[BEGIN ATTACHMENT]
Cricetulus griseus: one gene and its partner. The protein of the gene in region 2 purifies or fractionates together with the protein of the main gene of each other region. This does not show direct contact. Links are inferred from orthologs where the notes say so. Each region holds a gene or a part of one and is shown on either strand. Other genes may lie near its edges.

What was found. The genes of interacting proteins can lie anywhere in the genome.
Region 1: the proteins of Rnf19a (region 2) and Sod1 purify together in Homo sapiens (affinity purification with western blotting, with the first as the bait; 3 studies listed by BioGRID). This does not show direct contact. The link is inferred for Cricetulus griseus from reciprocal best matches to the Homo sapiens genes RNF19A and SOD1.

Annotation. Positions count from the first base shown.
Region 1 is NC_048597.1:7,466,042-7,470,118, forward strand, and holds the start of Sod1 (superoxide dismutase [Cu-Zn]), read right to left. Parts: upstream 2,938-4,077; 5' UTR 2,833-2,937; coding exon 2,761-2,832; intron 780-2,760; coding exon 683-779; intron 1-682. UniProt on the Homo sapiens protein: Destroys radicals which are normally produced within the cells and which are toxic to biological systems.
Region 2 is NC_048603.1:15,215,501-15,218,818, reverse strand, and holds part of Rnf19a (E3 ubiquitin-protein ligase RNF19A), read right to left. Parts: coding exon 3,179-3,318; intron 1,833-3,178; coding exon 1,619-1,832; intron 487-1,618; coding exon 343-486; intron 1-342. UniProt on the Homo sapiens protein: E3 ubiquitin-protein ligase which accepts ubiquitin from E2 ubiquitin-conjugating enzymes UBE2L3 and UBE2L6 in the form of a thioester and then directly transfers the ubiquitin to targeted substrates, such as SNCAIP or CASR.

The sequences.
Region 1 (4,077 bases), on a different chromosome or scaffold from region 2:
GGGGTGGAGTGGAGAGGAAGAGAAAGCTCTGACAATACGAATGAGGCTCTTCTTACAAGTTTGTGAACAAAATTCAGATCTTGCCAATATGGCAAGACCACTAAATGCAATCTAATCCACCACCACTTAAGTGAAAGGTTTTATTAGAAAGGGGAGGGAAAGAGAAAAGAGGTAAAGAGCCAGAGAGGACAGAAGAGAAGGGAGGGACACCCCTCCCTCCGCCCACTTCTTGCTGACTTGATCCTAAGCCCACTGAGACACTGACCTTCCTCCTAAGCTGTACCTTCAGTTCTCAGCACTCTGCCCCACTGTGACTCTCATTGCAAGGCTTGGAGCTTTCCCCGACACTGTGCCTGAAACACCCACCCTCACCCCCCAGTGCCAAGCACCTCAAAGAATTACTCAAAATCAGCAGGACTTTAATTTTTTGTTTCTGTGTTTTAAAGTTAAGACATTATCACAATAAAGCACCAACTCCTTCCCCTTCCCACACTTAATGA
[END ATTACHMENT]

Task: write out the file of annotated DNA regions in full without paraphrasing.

Cricetulus griseus: one gene and its partner. The protein of the gene in region 2 purifies or fractionates together with the protein of the main gene of each other region. This does not show direct contact. Links are inferred from orthologs where the notes say so. Each region holds a gene or a part of one and is shown on either strand. Other genes may lie near its edges.

What was found. The genes of interacting proteins can lie anywhere in the genome.
Region 1: the proteins of Rnf19a (region 2) and Sod1 purify together in Homo sapiens (affinity purification with western blotting, with the first as the bait; 3 studies listed by BioGRID). This does not show direct contact. The link is inferred for Cricetulus griseus from reciprocal best matches to the Homo sapiens genes RNF19A and SOD1.

Annotation. Positions count from the first base shown.
Region 1 is NC_048597.1:7,466,042-7,470,118, forward strand, and holds the start of Sod1 (superoxide dismutase [Cu-Zn]), read right to left. Parts: upstream 2,938-4,077; 5' UTR 2,833-2,937; coding exon 2,761-2,832; intron 780-2,760; coding exon 683-779; intron 1-682. UniProt on the Homo sapiens protein: Destroys radicals which are normally produced within the cells and which are toxic to biological systems.
Region 2 is NC_048603.1:15,215,501-15,218,818, reverse strand, and holds part of Rnf19a (E3 ubiquitin-protein ligase RNF19A), read right to left. Parts: coding exon 3,179-3,318; intron 1,833-3,178; coding exon 1,619-1,832; intron 487-1,618; coding exon 343-486; intron 1-342. UniProt on the Homo sapiens protein: E3 ubiquitin-protein ligase which accepts ubiquitin from E2 ubiquitin-conjugating enzymes UBE2L3 and UBE2L6 in the form of a thioester and then directly transfers the ubiquitin to targeted substrates, such as SNCAIP or CASR.

The sequences.
Region 1 (4,077 bases), on a different chromosome or scaffold from region 2:
GGGGTGGAGTGGAGAGGAAGAGAAAGCTCTGACAATACGAATGAGGCTCTTCTTACAAGTTTGTGAACAAAATTCAGATCTTGCCAATATGGCAAGACCACTAAATGCAATCTAATCCACCACCACTTAAGTGAAAGGTTTTATTAGAAAGGGGAGGGAAAGAGAAAAGAGGTAAAGAGCCAGAGAGGACAGAAGAGAAGGGAGGGACACCCCTCCCTCCGCCCACTTCTTGCTGACTTGATCCTAAGCCCACTGAGACACTGACCTTCCTCCTAAGCTGTACCTTCAGTTCTCAGCACTCTGCCCCACTGTGACTCTCATTGCAAGGCTTGGAGCTTTCCCCGACACTGTGCCTGAAACACCCACCCTCACCCCCCAGTGCCAAGCACCTCAAAGAATTACTCAAAATCAGCAGGACTTTAATTTTTTGTTTCTGTGTTTTAAAGTTAAGACATTATCACAATAAAGCACCAACTCCTTCCCCTTCCCACACTTAATGA